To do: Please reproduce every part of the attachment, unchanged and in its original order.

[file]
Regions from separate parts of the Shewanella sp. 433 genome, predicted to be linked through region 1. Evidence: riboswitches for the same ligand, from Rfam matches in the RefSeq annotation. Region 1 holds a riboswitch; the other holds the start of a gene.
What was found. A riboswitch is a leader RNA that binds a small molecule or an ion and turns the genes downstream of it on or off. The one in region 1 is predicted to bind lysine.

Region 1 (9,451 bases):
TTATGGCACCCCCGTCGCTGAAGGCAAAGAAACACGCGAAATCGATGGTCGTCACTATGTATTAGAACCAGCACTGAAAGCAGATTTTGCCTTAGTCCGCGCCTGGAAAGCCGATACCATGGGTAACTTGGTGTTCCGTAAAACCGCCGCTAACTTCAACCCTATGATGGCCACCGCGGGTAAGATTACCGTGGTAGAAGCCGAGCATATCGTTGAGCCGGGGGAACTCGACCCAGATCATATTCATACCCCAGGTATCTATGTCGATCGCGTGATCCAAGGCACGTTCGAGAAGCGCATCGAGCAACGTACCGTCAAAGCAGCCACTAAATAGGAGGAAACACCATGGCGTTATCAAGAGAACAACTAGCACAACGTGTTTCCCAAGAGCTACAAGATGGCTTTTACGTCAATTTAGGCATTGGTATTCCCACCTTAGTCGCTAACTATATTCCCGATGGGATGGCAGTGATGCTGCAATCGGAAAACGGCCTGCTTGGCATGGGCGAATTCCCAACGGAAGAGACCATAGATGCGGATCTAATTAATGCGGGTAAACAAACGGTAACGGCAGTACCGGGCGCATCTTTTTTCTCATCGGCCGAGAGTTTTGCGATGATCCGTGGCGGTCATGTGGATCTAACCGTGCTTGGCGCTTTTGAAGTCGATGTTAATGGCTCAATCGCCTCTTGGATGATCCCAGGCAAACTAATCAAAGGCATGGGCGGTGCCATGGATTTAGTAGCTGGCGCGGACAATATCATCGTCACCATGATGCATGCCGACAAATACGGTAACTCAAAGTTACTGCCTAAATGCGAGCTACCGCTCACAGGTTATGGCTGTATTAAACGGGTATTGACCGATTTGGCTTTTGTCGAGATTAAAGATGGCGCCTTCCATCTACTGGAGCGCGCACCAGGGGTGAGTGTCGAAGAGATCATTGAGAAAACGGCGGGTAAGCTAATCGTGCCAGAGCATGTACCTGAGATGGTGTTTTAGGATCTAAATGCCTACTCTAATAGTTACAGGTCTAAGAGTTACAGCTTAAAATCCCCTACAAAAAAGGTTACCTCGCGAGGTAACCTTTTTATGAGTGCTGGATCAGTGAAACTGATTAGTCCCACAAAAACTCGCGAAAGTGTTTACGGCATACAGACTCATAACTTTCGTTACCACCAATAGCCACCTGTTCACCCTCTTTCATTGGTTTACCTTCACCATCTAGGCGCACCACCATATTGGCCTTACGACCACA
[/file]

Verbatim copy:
Regions from separate parts of the Shewanella sp. 433 genome, predicted to be linked through region 1. Evidence: riboswitches for the same ligand, from Rfam matches in the RefSeq annotation. Region 1 holds a riboswitch; the other holds the start of a gene.
What was found. A riboswitch is a leader RNA that binds a small molecule or an ion and turns the genes downstream of it on or off. The one in region 1 is predicted to bind lysine.

Region 1 (9,451 bases):
TTATGGCACCCCCGTCGCTGAAGGCAAAGAAACACGCGAAATCGATGGTCGTCACTATGTATTAGAACCAGCACTGAAAGCAGATTTTGCCTTAGTCCGCGCCTGGAAAGCCGATACCATGGGTAACTTGGTGTTCCGTAAAACCGCCGCTAACTTCAACCCTATGATGGCCACCGCGGGTAAGATTACCGTGGTAGAAGCCGAGCATATCGTTGAGCCGGGGGAACTCGACCCAGATCATATTCATACCCCAGGTATCTATGTCGATCGCGTGATCCAAGGCACGTTCGAGAAGCGCATCGAGCAACGTACCGTCAAAGCAGCCACTAAATAGGAGGAAACACCATGGCGTTATCAAGAGAACAACTAGCACAACGTGTTTCCCAAGAGCTACAAGATGGCTTTTACGTCAATTTAGGCATTGGTATTCCCACCTTAGTCGCTAACTATATTCCCGATGGGATGGCAGTGATGCTGCAATCGGAAAACGGCCTGCTTGGCATGGGCGAATTCCCAACGGAAGAGACCATAGATGCGGATCTAATTAATGCGGGTAAACAAACGGTAACGGCAGTACCGGGCGCATCTTTTTTCTCATCGGCCGAGAGTTTTGCGATGATCCGTGGCGGTCATGTGGATCTAACCGTGCTTGGCGCTTTTGAAGTCGATGTTAATGGCTCAATCGCCTCTTGGATGATCCCAGGCAAACTAATCAAAGGCATGGGCGGTGCCATGGATTTAGTAGCTGGCGCGGACAATATCATCGTCACCATGATGCATGCCGACAAATACGGTAACTCAAAGTTACTGCCTAAATGCGAGCTACCGCTCACAGGTTATGGCTGTATTAAACGGGTATTGACCGATTTGGCTTTTGTCGAGATTAAAGATGGCGCCTTCCATCTACTGGAGCGCGCACCAGGGGTGAGTGTCGAAGAGATCATTGAGAAAACGGCGGGTAAGCTAATCGTGCCAGAGCATGTACCTGAGATGGTGTTTTAGGATCTAAATGCCTACTCTAATAGTTACAGGTCTAAGAGTTACAGCTTAAAATCCCCTACAAAAAAGGTTACCTCGCGAGGTAACCTTTTTATGAGTGCTGGATCAGTGAAACTGATTAGTCCCACAAAAACTCGCGAAAGTGTTTACGGCATACAGACTCATAACTTTCGTTACCACCAATAGCCACCTGTTCACCCTCTTTCATTGGTTTACCTTCACCATCTAGGCGCACCACCATATTGGCCTTACGACCACA